This schema refers to the belief that you must suppress spontaneous emotions and impulses, especially anger, because any expression of feelings would harm others or lead to loss of self-esteem, embarrassment, retaliation or abandonment. You may lack spontaneity, or be viewed as uptight. This schema is often brought on by parents who discourage the expression of feelings.

Unrelenting Standards/Hypercriticalness

This schema refers to the belief that whatever you do is not good enough, that you must always strive harder. The motivation for this belief is the desire to meet extremely high internal demands for competence, usually to avoid internal criticism. People with this schema show impairments in important life areas, such as health, pleasure or self-esteem. Usually these individuals’ parents were never satisfied and gave their children love that was conditional on outstanding achievement.

Entitlement/Grandiosity

This schema refers to the belief that you should be able to do, say, or have whatever you want immediately regardless of whether that hurts others or seems reasonable to them. You are not interested in what other people need, nor are you aware of the long-term costs to you of alienating others. Parents who overindulge their children and who do not set limits about what is socially appropriate may foster the development of this schema. Alternatively, some children develop this schema to compensate for feelings of emotional deprivation or defectiveness.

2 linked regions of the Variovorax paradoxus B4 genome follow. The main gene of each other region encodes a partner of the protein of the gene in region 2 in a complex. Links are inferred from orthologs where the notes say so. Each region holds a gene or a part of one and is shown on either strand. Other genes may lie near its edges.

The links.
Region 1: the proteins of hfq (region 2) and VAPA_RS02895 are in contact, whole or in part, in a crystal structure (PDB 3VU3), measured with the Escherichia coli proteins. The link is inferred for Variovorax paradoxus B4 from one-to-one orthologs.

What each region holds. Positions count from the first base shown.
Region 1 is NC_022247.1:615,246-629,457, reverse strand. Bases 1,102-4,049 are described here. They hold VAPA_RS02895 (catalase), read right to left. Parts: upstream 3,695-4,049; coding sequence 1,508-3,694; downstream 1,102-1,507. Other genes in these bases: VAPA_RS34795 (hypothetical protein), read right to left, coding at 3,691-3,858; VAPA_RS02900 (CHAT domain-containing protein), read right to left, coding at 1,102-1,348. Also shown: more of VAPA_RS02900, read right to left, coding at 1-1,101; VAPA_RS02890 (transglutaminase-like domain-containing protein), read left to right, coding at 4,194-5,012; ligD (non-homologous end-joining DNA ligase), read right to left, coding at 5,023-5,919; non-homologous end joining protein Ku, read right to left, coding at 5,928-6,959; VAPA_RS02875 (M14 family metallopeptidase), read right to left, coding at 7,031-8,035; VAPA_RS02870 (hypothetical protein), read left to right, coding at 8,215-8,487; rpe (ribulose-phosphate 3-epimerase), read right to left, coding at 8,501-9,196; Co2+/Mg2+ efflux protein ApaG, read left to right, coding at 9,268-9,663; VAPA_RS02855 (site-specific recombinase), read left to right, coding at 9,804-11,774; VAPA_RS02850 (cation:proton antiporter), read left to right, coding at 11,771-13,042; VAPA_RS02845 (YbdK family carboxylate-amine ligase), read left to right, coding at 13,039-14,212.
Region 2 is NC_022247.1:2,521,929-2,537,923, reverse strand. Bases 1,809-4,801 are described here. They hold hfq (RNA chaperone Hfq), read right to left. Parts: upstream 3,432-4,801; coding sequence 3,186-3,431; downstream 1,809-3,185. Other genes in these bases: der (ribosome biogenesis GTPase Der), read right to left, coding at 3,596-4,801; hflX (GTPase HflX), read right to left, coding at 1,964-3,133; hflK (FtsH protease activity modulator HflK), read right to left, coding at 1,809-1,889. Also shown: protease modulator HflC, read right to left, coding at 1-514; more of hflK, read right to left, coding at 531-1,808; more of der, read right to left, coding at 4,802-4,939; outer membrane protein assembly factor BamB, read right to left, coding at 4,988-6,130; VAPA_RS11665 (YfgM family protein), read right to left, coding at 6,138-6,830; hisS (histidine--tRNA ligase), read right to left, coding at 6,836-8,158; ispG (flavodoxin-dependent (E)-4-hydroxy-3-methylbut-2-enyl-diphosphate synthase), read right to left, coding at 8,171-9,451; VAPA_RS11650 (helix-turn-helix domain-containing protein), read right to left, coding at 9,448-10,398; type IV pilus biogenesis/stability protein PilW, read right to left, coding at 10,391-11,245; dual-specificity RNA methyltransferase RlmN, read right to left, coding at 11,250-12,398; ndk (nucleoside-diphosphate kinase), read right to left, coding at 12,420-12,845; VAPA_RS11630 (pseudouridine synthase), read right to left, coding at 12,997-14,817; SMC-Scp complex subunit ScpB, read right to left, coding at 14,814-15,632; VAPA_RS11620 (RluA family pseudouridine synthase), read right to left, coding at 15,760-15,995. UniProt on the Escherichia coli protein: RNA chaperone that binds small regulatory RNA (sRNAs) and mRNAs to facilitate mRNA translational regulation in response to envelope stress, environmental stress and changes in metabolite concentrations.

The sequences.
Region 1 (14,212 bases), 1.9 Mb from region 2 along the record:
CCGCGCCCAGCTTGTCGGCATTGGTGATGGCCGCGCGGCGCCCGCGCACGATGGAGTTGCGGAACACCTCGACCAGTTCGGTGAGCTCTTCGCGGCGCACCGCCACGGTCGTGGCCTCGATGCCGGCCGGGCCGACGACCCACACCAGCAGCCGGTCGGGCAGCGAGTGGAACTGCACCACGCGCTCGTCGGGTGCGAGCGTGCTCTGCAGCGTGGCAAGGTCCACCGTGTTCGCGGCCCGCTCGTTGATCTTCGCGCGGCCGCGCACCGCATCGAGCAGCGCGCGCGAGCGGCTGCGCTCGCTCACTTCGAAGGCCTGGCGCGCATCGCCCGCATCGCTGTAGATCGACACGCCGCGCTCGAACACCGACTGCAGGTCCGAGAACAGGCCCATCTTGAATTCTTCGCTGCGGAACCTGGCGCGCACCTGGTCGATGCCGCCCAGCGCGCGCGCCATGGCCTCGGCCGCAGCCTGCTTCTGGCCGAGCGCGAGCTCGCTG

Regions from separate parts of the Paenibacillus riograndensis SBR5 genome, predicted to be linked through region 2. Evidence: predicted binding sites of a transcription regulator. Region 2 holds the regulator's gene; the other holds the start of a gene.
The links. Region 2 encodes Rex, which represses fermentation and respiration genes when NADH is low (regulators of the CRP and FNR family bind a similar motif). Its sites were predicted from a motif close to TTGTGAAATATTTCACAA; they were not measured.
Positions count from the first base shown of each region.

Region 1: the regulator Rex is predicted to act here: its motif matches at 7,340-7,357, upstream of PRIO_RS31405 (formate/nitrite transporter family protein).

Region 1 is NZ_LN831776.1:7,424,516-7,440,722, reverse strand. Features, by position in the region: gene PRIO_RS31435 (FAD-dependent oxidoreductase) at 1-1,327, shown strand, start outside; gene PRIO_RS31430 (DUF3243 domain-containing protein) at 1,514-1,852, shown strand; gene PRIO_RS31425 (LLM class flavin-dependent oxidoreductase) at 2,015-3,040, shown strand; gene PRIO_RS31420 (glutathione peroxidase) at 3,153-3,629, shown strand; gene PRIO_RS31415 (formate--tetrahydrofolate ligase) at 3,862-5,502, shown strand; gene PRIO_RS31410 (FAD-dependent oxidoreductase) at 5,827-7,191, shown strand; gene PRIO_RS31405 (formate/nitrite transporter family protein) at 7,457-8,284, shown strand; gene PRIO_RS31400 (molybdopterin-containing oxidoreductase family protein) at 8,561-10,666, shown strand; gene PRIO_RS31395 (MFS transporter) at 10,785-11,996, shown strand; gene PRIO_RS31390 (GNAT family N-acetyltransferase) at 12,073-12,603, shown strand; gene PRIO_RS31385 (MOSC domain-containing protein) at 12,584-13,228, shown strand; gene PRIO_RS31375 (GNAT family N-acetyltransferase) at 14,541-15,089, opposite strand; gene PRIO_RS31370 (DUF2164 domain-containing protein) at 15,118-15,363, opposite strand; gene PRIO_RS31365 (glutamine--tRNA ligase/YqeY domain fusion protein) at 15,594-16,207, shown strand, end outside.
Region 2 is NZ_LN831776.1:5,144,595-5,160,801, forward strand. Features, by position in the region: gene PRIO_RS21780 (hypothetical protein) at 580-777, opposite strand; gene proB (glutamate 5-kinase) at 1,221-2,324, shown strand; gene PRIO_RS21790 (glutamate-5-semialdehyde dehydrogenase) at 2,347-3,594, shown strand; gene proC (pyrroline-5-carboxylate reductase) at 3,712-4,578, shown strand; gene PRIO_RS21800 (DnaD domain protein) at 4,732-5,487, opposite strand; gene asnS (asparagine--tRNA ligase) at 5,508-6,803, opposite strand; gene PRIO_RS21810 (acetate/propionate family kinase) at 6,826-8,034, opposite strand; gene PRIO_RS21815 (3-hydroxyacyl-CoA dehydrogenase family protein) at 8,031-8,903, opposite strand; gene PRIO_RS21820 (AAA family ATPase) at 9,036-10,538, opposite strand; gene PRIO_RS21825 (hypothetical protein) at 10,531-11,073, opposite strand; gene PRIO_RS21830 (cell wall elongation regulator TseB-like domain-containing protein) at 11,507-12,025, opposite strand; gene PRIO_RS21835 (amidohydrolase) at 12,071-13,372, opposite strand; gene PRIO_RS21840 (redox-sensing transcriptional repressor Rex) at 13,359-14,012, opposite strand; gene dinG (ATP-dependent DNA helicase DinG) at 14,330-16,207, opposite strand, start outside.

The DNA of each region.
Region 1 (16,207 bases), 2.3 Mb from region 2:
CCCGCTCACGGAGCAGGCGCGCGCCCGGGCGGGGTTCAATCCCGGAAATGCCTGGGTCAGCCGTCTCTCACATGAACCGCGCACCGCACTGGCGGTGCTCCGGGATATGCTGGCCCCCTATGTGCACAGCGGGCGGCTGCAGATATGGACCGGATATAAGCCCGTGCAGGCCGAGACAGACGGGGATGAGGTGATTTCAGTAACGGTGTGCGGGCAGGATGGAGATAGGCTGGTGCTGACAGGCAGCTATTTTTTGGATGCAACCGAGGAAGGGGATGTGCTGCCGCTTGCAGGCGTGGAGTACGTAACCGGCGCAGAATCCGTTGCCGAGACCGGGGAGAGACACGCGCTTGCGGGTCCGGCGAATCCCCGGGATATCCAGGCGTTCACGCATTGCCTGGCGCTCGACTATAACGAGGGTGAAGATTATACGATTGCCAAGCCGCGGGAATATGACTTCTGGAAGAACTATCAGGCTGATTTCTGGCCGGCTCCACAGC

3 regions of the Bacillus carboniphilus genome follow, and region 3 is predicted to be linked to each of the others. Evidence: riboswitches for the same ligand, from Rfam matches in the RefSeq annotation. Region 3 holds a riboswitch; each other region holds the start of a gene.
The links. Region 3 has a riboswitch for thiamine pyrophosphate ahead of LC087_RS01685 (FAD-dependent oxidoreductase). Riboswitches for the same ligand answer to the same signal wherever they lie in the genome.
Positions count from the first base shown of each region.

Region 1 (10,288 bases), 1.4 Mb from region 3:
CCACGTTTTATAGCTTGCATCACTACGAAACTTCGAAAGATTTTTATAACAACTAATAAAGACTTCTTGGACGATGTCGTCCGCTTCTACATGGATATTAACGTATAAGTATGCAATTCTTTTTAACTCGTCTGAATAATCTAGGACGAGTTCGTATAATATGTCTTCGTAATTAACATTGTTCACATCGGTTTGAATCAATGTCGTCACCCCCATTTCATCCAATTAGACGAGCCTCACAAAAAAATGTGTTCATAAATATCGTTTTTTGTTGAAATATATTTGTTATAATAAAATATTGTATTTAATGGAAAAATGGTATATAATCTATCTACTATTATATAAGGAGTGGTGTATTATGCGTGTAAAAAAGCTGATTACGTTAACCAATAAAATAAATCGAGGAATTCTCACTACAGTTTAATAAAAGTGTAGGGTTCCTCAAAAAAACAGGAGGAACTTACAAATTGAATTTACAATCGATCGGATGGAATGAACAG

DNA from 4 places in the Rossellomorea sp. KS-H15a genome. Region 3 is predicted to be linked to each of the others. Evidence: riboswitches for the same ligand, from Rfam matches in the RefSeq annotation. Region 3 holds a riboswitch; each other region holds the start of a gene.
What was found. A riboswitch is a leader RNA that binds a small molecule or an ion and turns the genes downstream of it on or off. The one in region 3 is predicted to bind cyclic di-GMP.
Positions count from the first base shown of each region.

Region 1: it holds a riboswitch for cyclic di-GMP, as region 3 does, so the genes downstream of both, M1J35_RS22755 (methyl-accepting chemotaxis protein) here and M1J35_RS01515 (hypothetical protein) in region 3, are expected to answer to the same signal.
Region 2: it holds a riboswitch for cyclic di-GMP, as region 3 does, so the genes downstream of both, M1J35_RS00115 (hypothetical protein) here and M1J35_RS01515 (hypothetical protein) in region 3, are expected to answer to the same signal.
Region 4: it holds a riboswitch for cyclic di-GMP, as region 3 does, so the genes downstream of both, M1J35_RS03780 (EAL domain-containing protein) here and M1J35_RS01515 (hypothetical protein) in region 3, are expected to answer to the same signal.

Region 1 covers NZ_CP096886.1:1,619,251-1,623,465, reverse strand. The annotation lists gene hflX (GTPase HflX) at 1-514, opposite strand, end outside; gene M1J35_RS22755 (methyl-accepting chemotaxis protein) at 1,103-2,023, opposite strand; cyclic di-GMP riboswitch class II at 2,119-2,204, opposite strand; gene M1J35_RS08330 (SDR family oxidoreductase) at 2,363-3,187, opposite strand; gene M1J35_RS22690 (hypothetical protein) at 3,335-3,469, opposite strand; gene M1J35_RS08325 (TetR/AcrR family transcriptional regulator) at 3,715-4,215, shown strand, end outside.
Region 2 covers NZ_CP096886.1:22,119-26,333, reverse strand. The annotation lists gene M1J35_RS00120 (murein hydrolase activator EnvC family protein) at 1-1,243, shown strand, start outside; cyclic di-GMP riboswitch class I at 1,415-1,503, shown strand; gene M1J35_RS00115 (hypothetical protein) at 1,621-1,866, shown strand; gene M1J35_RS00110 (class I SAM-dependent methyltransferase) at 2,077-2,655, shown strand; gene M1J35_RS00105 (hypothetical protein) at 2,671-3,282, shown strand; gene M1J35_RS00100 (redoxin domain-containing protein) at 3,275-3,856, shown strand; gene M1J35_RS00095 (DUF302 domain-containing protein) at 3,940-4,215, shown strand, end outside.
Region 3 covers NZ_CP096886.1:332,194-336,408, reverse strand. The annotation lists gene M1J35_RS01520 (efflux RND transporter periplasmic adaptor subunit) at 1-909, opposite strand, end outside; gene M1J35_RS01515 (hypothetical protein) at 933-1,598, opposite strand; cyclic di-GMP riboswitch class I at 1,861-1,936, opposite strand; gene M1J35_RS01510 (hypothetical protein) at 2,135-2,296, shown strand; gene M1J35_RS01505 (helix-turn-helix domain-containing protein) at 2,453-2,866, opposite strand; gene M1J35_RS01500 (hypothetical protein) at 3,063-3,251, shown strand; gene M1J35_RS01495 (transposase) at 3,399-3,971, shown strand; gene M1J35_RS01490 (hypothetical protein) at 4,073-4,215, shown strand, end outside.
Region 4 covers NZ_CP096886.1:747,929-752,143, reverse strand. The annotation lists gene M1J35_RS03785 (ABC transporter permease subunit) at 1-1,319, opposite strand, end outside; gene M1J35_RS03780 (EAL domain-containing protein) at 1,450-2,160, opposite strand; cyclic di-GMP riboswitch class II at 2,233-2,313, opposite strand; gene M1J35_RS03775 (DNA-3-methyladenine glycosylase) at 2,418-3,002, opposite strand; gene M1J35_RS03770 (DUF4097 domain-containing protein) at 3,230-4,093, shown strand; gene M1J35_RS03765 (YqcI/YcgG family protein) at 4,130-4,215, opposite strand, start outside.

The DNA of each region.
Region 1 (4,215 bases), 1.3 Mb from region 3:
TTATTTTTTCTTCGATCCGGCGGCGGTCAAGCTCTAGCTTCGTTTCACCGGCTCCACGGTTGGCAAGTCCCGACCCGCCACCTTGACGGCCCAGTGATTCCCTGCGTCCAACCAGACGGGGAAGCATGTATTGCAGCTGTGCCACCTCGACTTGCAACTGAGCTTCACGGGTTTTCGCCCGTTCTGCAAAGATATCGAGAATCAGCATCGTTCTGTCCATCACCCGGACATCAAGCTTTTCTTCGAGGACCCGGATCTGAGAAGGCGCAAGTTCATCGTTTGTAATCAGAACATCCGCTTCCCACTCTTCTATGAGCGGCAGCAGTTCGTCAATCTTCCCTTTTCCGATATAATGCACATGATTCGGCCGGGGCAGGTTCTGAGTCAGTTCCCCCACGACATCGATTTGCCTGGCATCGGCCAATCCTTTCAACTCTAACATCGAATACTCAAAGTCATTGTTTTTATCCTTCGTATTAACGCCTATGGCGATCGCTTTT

Insufficient Self-Control/Self-Discipline

This schema refers to the inability to tolerate any frustration in reaching one’s goals, as well as an inability to restrain expression of one’s impulses or feelings. When lack of self-control is extreme, criminal or addictive behavior rule your life. Parents who did not model self-control, or who did not adequately discipline their children, may predispose them to have this schema as adults.

Approval-Seeking/Recognition-Seeking

This schema refers to the placing of too much emphasis on gaining the approval and recognition of others at the expense of one’s genuine needs and sense of self. It can also include excessive emphasis on status and appearance as a means of gaining recognition and approval. individuals with this schema are generally extremely sensitive to rejections by others and try hard to fit in. Usually they did not have their needs for unconditional love and acceptance met by their parents in their early years.